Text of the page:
On song

Week in review

It was a mixed week for global markets, with investors still unsure whether to laugh or cry about the fact the US is not yet in recession. After some early fleeting geo-political concerns surrounding US House speaker Pelosi’s visit to Taiwan, US stocks were buoyed mid-week by a stronger than expected services survey. But the joy was not repeated on Friday after a much stronger than expected July gain in US employment, especially as it was associated with equally strong wage growth.

The good news is that the US is clearly not in recession now. The bad news is that the economy is so hot that hopes of a Fed pivot sometime soon are diminishing – as evident by a chorus of Fed speakers last week who remained consistently hawkish (trying as they can to quash the dovish spin the market placed on Powell’s post-meeting comments a week earlier).

Overall, a rethinking of the Fed pivot trade saw global stocks consolidate last week after recent solid gains while bond yields and the $US bounced back. Oil prices continued to tumble.

We’re left with a race against time – can inflation slow quickly enough to satisfy the Fed that an eventual recession is not required? Falling commodity prices will help push down headline inflation in coming months, though a sustained slowing in commodity prices likely requires the weaker economic growth (and likely recession) that equities markets are trying to avoid thinking about. Meanwhile, core inflation is likely to fall more slowly – due to still strong wages and housing rents.

On this score it was notable last week that the Bank of England hiked rates by 0.5% even while explicitly forecasting a nasty UK recession.

In terms of equity trends, the recent equity recovery on Fed pivot hopes has seen a bounce back in the relative performance of growth over value and cyclical over defensive stocks – though weaker commodity prices have not helped the relative performance of emerging markets or Australia.

In Australia, the RBA hiked rates by 0.5% as widely expected even as we got more news of falling house prices and home building approvals – though retail spending in Q2 remained firm. In its Quarterly Statement on Policy, the RBA forecast a stagflationary scenario of sorts – uncomfortably high inflation though with a notable slowing in economic growth next year. The RBA may well stop raising rates at around the 2.5 to 3% level, but it seems unlikely to cut rates quickly even as the unemployment rate starts to rise. As evident globally, the bounce in stocks of late has favoured interest rate sensitive growth/technology thematics.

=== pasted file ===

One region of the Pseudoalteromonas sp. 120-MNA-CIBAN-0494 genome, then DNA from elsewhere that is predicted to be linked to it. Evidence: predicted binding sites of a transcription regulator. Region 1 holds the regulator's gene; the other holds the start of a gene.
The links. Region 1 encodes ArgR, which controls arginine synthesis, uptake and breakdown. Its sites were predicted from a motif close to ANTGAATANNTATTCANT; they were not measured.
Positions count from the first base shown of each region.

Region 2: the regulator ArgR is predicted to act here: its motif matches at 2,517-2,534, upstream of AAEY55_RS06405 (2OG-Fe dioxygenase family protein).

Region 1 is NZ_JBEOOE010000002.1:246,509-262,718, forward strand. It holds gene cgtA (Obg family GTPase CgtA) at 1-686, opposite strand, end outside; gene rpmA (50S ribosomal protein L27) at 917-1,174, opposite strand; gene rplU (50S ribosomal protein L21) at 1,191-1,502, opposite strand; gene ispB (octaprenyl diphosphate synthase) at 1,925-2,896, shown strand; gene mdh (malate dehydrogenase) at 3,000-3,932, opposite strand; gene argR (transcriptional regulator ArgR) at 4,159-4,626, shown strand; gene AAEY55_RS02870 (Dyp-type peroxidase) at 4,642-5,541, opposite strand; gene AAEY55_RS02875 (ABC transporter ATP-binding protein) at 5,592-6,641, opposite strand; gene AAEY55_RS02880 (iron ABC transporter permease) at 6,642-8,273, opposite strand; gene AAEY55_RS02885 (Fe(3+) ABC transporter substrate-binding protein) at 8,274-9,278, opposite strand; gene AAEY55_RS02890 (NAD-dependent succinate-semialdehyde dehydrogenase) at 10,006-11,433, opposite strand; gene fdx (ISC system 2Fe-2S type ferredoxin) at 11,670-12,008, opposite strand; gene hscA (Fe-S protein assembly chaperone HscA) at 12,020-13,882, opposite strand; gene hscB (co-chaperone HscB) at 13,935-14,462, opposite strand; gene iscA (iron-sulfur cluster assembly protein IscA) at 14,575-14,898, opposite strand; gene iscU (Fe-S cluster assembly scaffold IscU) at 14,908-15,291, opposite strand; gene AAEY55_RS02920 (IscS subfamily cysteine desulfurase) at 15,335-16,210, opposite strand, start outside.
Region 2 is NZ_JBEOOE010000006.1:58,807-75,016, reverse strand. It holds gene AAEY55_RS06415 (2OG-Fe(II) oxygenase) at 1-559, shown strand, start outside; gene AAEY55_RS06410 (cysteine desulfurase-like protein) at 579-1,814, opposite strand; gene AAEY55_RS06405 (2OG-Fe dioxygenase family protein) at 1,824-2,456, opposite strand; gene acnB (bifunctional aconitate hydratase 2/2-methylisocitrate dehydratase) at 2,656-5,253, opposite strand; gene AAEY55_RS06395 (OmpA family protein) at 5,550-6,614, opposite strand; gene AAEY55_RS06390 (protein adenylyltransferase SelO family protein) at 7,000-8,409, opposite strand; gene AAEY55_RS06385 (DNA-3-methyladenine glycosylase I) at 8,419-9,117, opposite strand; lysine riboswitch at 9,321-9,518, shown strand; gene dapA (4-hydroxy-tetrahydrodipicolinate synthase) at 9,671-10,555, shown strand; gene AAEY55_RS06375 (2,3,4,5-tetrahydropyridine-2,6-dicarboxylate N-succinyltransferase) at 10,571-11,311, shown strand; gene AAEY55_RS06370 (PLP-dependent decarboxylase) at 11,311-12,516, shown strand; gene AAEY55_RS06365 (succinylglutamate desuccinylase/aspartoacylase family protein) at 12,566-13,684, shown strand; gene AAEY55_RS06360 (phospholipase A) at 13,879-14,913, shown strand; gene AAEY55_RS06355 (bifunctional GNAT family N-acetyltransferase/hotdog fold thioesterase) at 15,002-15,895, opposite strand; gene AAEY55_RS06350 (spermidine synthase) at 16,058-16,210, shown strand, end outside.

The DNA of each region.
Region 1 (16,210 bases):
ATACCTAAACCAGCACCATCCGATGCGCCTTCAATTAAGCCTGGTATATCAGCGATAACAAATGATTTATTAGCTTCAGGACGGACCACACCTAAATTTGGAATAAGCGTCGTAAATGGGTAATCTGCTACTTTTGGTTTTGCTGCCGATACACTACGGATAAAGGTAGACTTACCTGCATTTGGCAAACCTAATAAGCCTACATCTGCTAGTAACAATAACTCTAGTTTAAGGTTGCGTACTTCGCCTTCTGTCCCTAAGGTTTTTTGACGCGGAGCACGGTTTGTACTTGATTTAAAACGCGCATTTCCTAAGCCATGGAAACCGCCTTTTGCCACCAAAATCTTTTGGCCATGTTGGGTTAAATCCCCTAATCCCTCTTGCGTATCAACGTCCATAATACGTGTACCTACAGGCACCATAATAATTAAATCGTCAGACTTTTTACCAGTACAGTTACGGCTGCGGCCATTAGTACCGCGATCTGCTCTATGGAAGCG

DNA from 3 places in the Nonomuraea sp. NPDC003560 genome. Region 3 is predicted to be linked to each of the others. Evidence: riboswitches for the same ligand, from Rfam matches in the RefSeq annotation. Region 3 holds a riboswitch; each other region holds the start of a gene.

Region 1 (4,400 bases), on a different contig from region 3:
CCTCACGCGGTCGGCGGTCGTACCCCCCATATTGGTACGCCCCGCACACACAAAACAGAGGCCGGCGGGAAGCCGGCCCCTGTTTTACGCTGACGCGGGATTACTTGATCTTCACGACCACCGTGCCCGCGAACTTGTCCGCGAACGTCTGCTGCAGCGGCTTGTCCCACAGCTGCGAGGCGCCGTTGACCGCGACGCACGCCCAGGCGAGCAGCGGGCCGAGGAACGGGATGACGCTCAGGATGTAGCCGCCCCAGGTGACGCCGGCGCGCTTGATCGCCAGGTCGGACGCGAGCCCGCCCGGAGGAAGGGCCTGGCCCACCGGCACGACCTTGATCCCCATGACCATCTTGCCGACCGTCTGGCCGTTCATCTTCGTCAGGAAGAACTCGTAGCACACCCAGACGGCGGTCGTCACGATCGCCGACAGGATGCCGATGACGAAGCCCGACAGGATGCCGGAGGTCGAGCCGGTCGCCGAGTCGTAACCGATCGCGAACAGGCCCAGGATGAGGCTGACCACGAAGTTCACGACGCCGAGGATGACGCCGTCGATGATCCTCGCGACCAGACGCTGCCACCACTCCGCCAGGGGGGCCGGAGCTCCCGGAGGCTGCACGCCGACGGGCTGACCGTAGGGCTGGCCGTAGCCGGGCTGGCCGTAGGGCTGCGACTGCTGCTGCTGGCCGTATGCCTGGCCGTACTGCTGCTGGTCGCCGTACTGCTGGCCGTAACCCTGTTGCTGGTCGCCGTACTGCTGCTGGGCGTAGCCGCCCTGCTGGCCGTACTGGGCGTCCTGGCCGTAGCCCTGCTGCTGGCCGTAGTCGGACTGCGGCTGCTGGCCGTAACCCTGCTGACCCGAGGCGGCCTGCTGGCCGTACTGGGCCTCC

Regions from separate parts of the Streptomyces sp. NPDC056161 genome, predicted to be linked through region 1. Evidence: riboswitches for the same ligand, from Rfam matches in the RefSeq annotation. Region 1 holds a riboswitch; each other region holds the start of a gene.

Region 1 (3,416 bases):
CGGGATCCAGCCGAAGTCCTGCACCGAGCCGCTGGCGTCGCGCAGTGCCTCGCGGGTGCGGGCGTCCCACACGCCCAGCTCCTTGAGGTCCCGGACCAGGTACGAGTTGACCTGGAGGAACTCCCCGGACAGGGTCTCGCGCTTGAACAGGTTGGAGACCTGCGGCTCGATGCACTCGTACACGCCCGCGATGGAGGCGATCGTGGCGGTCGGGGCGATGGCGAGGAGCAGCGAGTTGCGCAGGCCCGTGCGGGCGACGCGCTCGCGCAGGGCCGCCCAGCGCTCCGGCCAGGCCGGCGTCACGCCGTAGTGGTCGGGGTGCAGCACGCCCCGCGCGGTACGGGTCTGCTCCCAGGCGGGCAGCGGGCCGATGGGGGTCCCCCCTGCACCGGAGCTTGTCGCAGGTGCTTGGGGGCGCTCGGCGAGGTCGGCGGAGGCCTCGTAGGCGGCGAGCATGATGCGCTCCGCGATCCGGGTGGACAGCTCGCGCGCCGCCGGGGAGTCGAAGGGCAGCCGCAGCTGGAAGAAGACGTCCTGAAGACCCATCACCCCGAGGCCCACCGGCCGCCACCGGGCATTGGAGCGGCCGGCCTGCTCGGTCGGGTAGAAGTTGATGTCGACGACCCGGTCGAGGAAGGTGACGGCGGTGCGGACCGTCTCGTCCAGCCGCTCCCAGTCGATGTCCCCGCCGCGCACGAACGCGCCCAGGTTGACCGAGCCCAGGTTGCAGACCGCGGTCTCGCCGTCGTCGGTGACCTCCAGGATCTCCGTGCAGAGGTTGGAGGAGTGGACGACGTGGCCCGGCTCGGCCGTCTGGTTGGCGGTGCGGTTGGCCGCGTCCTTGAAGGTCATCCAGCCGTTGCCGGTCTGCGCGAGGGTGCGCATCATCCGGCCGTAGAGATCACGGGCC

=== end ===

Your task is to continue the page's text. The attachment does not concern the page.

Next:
Week ahead

The main focus of markets this week will be the US consumer price index report on Wednesday. The good news is that lower oil prices are likely to see a quite small monthly gain in headline inflation – with the annual rate dropping from 9.1% to around 8.7%. The bad news is that core inflation is likely to remain firm, with the market expecting a 0.5% monthly gain which will push up annual inflation from 5.9% to 6.1%.

Also of further relevance is a chorus of Fed speakers who – subject to the CPI – are likely to remain ‘on song’ in hosing down talk of a Fed pivot anytime soon. Indeed, a higher than expected CPI result this week could see market expectations for a 0.75% US September rate hike build (from the 60% probability at present) – and markets may even come to flirt again with the idea of a 1% hike next month. My base case is the Fed will hike by 0.75% next month and a 1% hike can’t yet be ruled out.

Last but not least, an update on US consumer sentiment (and especially the long-run inflation expectation) is out on Friday. Given falling oil prices of late, a further bounce in sentiment and easing in inflation expectations would not surprise – which could provide markets at least an end of week reprieve.

In Australia, we get updates on business and consumer confidence on Tuesday and Wednesday respectively – neither of which are likely to be upbeat given the trend higher in interest rates and trend lower in house prices.

Have a great week!

Photo of David Bassanese

Written by

David Bassanese

Chief Economist

David is responsible for developing economic insights and portfolio construction strategies for adviser and retail clients. He was previously an economic columnist for The Australian Financial Review and spent several years as a senior economist and interest rate strategist at Bankers Trust and Macquarie Bank. David also held roles at the Commonwealth Treasury and Organisation for Economic Co-operation and Development (OECD) in Paris, France.

Read more from David.

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